Minors, Mental Health & the Media: In Response to "13 Reasons Why" (Pt 1)

A new show on Netflix has teenagers fascinated and parents worried that it might push vulnerable young people to act on their suicidal thoughts. In this two-part blogpost, Rachel Osborn, a Therapist and Clinical Manager with the Mary's Center School Based Mental Health Program (SBMH), shares her thoughts on the controversial series and gives some common warning signs of suicide, as well as some helpful advice on how to talk to young people about the issue. 

"It helps raise awareness, we need more shows that reflect what it’s really like.” “It was really uncomfortable, I couldn’t even finish.” “It’s so addicting, I can’t stop watching it.” “It hit too close to home.”

These are all things I’ve heard from others, or even said myself, about the Netflix series 13 Reasons Why. The show narrates the story of 17-year old Hannah Baker, who has taken her own life and leaves behind audio recordings for 13 individuals she says contributed to her decision to kill herself. The show has brought together cross sections of people who may otherwise have nothing in common outside of having strong personal reactions to the show – including parents, educators, mental health experts, and adolescents themselves.

The purpose of this post is not to advocate for or against the show, but rather to guide you to consider what watching it (or not) might mean to you as a parent, educator, counselor, or concerned community member.  Many of us identify as helping professionals, educators, community members, family members, or people struggling with life stressors or more serious mental health challenges, and consumers of media - we typically juggle several of these roles. Regardless of the lens through which one approaches media, it is critical to be aware of the risks and benefits and recognize that no two individuals will be impacted equally by the same content. This is especially important with content relating to suicide which can be, quite literally, a matter of life and death.

The show graphically illustrates many of the issues our youth face on a daily basis, including bullying, substance abuse, sexual assault, depression, changes in peer groups, and the unrelenting pressure to feel accepted and fit in. Adolescents report that feeling isolated, misunderstood, and alone are not uncommon.

When someone’s head hurts or stomach aches even the youngest of children typically don’t hesitate to let someone know they are in distress and need help. Unfortunately, recognizing one’s need for mental health support and then seeking support remains taboo and stigmatized. Among the many factors that can inhibit youth asking for help include embarrassment, the perception that adults are too busy or disconnected to help, unsuccessful attempts to ask for help in the past, or simply not knowing where to go. While all youth have some degree of risk for suicide, factors that increase one’s risk include:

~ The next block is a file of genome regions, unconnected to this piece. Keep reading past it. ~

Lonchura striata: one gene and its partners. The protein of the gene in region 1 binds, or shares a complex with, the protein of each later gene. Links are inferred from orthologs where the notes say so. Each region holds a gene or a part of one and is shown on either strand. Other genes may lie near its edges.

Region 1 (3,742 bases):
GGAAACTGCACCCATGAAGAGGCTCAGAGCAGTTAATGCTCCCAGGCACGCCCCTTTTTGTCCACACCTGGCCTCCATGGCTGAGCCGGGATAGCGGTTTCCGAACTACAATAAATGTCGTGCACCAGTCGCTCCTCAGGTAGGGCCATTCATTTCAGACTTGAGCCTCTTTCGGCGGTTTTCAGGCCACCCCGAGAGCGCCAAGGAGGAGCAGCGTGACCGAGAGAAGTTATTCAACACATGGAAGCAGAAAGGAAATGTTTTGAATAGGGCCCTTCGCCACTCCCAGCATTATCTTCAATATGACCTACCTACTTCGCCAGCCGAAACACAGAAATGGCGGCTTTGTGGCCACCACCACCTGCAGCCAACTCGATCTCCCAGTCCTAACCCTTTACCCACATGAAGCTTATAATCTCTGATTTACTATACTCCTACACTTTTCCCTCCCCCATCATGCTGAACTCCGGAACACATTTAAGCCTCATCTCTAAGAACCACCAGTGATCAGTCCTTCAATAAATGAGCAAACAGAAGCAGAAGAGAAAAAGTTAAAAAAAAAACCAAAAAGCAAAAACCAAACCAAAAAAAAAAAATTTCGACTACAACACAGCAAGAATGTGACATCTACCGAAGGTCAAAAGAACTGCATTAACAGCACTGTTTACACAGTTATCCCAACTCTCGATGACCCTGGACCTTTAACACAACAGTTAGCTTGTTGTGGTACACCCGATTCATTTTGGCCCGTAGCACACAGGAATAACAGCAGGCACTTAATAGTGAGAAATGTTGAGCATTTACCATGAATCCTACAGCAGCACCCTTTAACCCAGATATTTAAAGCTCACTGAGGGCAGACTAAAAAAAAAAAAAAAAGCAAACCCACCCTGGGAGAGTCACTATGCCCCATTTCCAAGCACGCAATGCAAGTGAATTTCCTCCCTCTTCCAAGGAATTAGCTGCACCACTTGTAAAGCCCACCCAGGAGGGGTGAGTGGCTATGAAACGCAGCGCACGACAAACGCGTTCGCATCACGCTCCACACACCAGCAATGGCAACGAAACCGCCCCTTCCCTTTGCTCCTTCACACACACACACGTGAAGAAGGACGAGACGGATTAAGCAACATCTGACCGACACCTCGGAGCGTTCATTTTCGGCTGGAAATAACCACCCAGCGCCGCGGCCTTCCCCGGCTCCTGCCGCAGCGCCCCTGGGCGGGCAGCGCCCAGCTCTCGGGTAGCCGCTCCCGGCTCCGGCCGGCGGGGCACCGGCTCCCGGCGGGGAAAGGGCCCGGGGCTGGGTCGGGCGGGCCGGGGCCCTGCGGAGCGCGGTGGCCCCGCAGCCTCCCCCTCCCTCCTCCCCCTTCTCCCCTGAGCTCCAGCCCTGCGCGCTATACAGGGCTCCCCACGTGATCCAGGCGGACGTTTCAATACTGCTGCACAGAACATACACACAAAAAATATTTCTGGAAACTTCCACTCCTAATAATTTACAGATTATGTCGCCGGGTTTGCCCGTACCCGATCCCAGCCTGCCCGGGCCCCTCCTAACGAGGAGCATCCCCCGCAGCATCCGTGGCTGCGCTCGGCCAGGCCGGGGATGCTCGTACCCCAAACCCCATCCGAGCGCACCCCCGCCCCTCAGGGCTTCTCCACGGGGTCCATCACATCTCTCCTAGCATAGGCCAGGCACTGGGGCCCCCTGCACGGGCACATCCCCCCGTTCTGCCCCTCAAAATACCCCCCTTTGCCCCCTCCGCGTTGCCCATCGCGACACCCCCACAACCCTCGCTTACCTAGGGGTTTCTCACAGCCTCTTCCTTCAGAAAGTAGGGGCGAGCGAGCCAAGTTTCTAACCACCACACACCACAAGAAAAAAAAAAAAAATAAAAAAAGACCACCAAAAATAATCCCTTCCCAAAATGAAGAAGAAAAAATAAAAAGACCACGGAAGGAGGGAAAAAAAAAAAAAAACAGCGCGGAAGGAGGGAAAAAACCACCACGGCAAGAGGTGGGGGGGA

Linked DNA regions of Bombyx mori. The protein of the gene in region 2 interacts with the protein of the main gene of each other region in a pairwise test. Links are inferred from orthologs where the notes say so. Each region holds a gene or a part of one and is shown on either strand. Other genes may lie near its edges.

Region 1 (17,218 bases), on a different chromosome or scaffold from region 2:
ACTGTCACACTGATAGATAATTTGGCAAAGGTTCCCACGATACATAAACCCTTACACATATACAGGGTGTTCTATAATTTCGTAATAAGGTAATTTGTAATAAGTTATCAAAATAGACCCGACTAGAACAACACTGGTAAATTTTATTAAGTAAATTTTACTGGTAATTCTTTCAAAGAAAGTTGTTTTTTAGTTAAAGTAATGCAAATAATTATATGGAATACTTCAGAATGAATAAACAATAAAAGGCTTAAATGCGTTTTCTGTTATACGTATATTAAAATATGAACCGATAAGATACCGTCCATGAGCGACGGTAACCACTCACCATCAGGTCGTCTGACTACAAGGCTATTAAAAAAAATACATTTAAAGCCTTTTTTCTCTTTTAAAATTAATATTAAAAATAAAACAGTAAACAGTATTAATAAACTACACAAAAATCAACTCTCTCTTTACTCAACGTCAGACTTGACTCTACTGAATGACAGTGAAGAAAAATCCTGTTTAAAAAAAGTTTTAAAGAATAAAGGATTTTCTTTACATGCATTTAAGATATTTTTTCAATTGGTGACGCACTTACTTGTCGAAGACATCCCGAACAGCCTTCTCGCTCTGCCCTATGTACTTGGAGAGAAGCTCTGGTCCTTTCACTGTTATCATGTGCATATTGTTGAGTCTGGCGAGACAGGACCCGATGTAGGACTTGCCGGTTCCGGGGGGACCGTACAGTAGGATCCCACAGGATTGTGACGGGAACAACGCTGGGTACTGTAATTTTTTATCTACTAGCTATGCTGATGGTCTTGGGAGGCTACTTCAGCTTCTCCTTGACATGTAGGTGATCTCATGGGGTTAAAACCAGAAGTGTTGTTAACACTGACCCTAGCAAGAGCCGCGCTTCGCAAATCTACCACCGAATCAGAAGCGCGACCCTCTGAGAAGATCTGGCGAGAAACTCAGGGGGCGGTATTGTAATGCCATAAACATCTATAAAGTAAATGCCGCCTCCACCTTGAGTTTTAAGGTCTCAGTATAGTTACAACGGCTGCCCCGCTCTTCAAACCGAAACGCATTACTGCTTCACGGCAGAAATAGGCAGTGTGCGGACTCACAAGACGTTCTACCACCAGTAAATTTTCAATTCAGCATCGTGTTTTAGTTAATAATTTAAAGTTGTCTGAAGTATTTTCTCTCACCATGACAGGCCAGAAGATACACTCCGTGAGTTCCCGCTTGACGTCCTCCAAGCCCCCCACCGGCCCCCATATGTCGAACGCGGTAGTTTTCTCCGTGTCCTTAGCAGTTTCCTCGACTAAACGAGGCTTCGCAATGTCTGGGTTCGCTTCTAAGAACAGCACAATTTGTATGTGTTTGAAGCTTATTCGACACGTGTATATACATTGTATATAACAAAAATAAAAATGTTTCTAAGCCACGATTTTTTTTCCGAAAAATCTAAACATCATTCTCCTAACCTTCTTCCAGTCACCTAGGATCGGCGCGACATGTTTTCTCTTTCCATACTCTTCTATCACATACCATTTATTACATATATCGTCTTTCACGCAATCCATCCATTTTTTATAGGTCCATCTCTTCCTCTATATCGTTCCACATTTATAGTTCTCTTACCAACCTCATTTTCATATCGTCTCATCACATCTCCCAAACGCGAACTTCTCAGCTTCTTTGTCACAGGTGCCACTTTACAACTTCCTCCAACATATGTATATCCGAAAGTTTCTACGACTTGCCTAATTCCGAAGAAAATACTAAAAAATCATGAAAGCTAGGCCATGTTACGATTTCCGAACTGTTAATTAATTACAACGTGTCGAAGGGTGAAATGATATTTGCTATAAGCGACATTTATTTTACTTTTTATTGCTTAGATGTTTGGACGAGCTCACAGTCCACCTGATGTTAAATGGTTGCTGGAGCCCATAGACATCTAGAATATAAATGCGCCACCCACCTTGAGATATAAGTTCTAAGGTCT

• Social isolation
  • Minimal family support
  • Previous suicide attempts
  • Having a  family member attempt or complete suicide, and
  • Exposure to the suicidal behavior of others.

It is NOT accurate to say that viewing a show in which a young person dies by suicide will directly cause another young person to do the same. However, it IS accurate to say that much of youth culture and behavior is driven by media exposure, that youth often strongly identify with protagonists and may integrate that experience with their own, and that the more isolated or disconnected a young person is, the more vulnerable they may be to strong media influences. Tragically, the protagonist in 13 Reasons Why found what she and most adolescents most seek – recognition, concern, belonging - but felt suicide was her only means of doing so. It is essential that we reinforce the exact opposite message to each young person whose lives we touch: that they matter, that they are worthwhile, that things can get better, and that there are people who care. 

Click here to read Part 2 of this blogpost, in which Rachel highlights common warning signs of suicide and gives some great advice for schools, parents and caregivers, young people and community members. 

Rachel OsbornAbout Rachel Osborn

Rachel Osborn, LICSWMSW is a Mental Health Therapist who specializes in both child and adolescent mental health, along with school mental health.  She is also the School-Based Mental Health Clinical Manager, supporting adolescent programming. Through her work at Mary's Center, she strives to combine her love for youth health & wellness, strengthening families, and social change. She holds a Bachelor of Arts in International Studies from University of North Carolina, Chapel Hill and a Masters of Social Work from Catholic University of America. Ms. Osborn has lived and worked in Southeast Asia & Costa Rica, doing community development and youth empowerment. In her free time, Ms. Osborn enjoys running, hiking, playing with her dogs, live music and pottery.


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